||As of 2007, there had been over 200 court cases involving allegations of racial and ethnic profiling against law enforcement agencies in the United States. Consequently, it is an issue of significant concern.While racial profiling can affect many aspects of the lives of minorities, including Arab and Muslim Americans, Racial Profiling: Causes and Consequences focuses on the “driving while black” (DWB) phenomenon. Among the most frequently occurring incidences of racial profiling is traffic stops — for minor traffic violations, which often result in vehicle searches for contraband. That is the focus of this book, which includes several studies of traffic stops and assesses traffic stops from several perspectives. Racial Profiling: Causes and Consequences:
- Includes a study that analyzes reports from several states on data collected in traffic stops. These data indicate the race of the driver and the disposition of the traffic stop, i.e., race, search, and yield for contraband. This data was examined for evidence of racial discrimination.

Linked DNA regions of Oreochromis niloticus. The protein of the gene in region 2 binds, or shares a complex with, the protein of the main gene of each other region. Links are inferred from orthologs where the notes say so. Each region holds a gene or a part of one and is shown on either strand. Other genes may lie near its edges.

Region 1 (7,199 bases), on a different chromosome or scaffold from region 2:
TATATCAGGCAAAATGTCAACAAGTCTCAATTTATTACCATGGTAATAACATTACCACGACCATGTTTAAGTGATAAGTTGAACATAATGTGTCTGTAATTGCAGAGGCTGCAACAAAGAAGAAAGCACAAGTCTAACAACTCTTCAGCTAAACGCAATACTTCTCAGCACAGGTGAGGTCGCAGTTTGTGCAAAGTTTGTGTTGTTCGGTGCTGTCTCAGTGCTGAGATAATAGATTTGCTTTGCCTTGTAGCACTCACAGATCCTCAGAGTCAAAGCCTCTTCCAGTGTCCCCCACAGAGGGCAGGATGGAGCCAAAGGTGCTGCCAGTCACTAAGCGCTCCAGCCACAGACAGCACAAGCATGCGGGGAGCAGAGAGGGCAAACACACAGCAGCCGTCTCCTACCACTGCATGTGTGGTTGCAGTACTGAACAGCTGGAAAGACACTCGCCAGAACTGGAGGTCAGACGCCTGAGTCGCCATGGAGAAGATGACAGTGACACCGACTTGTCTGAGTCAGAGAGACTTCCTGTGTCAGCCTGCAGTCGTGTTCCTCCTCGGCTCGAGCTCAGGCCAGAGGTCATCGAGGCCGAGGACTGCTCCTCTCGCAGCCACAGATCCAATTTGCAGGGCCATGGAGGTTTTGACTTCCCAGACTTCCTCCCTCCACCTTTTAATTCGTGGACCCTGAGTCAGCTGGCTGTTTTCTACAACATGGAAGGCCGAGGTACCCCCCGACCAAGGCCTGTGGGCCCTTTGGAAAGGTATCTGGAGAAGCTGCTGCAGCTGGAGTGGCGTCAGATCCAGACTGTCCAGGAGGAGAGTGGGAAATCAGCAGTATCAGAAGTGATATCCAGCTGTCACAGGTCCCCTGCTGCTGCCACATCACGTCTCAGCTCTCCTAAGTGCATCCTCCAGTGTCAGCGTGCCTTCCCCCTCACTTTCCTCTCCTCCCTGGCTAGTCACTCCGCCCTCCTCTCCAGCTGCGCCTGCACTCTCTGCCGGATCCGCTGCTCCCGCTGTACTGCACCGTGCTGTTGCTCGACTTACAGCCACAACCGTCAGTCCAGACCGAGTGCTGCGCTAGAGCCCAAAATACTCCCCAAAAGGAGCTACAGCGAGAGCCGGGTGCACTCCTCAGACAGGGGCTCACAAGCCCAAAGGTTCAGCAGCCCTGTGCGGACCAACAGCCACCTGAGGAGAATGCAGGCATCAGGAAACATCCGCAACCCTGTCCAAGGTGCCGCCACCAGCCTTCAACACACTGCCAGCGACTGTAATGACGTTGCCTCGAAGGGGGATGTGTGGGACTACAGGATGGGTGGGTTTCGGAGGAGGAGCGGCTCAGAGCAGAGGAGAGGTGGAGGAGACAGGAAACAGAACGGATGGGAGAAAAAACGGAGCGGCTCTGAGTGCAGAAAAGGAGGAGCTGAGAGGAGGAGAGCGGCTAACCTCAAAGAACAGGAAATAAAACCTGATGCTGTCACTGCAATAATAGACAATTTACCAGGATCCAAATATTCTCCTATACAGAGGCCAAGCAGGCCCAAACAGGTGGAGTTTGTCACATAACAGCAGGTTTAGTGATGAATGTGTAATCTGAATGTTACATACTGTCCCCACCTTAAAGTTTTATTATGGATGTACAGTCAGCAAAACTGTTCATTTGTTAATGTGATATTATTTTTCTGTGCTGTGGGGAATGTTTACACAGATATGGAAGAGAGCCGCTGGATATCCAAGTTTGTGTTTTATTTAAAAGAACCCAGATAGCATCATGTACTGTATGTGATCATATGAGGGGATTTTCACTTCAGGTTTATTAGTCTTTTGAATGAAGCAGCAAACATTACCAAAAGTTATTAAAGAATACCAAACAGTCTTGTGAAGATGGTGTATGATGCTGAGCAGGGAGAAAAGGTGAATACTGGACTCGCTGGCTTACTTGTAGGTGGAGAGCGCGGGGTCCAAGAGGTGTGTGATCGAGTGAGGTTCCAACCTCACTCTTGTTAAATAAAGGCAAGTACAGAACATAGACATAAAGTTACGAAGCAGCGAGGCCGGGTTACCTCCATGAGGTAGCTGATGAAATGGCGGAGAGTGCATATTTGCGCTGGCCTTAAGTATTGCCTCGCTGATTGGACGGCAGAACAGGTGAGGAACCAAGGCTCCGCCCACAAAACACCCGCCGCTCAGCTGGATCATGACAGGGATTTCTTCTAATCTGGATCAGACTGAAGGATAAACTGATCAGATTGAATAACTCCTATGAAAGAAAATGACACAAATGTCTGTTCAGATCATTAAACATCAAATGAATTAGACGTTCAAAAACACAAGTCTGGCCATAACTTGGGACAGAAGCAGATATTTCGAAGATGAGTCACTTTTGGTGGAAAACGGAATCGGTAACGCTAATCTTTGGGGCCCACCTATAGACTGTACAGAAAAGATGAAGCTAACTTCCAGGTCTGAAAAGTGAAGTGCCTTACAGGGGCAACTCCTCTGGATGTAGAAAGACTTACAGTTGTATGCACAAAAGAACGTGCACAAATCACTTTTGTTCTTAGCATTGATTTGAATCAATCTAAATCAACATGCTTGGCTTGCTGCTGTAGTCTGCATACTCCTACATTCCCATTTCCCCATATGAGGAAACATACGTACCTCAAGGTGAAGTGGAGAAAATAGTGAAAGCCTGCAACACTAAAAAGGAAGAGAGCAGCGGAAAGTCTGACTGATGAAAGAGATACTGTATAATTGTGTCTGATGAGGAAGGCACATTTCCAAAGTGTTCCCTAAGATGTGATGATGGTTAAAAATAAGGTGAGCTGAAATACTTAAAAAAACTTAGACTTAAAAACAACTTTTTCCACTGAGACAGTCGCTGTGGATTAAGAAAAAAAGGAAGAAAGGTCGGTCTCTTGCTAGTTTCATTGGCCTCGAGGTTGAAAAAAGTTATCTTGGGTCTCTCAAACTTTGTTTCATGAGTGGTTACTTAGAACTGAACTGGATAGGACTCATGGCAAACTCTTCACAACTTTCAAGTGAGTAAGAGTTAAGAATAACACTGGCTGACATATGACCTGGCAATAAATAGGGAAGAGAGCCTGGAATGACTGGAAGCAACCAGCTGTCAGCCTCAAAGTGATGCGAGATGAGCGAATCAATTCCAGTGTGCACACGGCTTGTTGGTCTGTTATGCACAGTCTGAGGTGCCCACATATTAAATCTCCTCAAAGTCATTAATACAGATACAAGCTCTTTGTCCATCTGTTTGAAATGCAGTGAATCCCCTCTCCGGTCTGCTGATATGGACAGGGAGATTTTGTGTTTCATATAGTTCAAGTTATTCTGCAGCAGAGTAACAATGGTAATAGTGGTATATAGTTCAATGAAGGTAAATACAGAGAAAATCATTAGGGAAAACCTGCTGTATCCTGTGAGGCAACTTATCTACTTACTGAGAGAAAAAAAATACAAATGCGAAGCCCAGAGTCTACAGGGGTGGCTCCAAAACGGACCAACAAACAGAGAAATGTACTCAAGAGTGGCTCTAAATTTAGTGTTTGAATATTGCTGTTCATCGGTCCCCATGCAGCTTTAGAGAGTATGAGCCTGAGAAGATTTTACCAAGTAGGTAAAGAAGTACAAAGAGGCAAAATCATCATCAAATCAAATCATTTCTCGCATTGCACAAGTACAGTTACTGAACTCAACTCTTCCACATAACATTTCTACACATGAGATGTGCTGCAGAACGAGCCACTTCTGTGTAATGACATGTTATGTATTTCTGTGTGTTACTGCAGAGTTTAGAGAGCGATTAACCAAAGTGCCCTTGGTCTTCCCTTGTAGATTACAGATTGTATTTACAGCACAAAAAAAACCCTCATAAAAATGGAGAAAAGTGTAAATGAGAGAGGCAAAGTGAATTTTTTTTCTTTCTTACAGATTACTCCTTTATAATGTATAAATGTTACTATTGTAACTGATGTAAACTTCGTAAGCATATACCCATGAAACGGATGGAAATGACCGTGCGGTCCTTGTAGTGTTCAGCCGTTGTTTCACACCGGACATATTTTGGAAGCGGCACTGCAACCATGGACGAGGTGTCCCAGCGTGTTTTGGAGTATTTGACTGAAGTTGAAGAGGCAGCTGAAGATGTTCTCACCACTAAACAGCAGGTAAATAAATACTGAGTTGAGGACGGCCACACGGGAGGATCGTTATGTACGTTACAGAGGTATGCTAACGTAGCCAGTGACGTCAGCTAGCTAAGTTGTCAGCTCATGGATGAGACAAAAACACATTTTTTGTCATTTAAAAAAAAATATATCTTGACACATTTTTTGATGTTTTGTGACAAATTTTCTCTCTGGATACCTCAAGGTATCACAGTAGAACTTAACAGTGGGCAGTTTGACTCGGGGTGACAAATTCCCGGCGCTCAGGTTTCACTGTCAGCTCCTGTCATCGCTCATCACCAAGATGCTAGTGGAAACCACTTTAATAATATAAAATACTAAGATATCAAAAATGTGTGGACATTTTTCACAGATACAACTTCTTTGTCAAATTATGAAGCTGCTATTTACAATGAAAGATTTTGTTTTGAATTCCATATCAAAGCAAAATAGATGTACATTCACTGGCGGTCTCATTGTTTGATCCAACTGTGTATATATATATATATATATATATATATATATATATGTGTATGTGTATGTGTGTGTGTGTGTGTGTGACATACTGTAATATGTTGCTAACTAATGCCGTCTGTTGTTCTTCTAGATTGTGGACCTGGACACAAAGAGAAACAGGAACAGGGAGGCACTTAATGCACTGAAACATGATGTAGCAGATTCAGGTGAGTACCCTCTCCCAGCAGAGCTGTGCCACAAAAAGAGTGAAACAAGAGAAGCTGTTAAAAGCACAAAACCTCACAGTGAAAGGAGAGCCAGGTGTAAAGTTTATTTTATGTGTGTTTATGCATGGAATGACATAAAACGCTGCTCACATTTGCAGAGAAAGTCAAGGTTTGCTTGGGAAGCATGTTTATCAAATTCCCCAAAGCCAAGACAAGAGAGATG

- Features several personal stories of DWB in order to illuminate the pervasiveness of its occurrence.
- Presents a comprehensive study of traffic ticketing in Cleveland, Ohio. This study integrates research methods used in other studies to provide an enhanced estimate of the driving population within the particular geographic area being studied.
- Provides an analysis of the DWB issue from an institutional racism perspective rather than the traditional individual racist police officer paradigm in which the issue is generally discussed.
- Highlights the less obvious concomitant socioeconomic and legal ramifications of DWB such as the revocation of one’s driver’s license due to the accumulation of points for moving traffic violations and the various economic costs and hardships that stem from this loss of driving privileges, the possibility of multiple traffic infractions being added to a police record as was the case with Timothy Thomas, the young black man shot to death by Cincinnati police in 2001.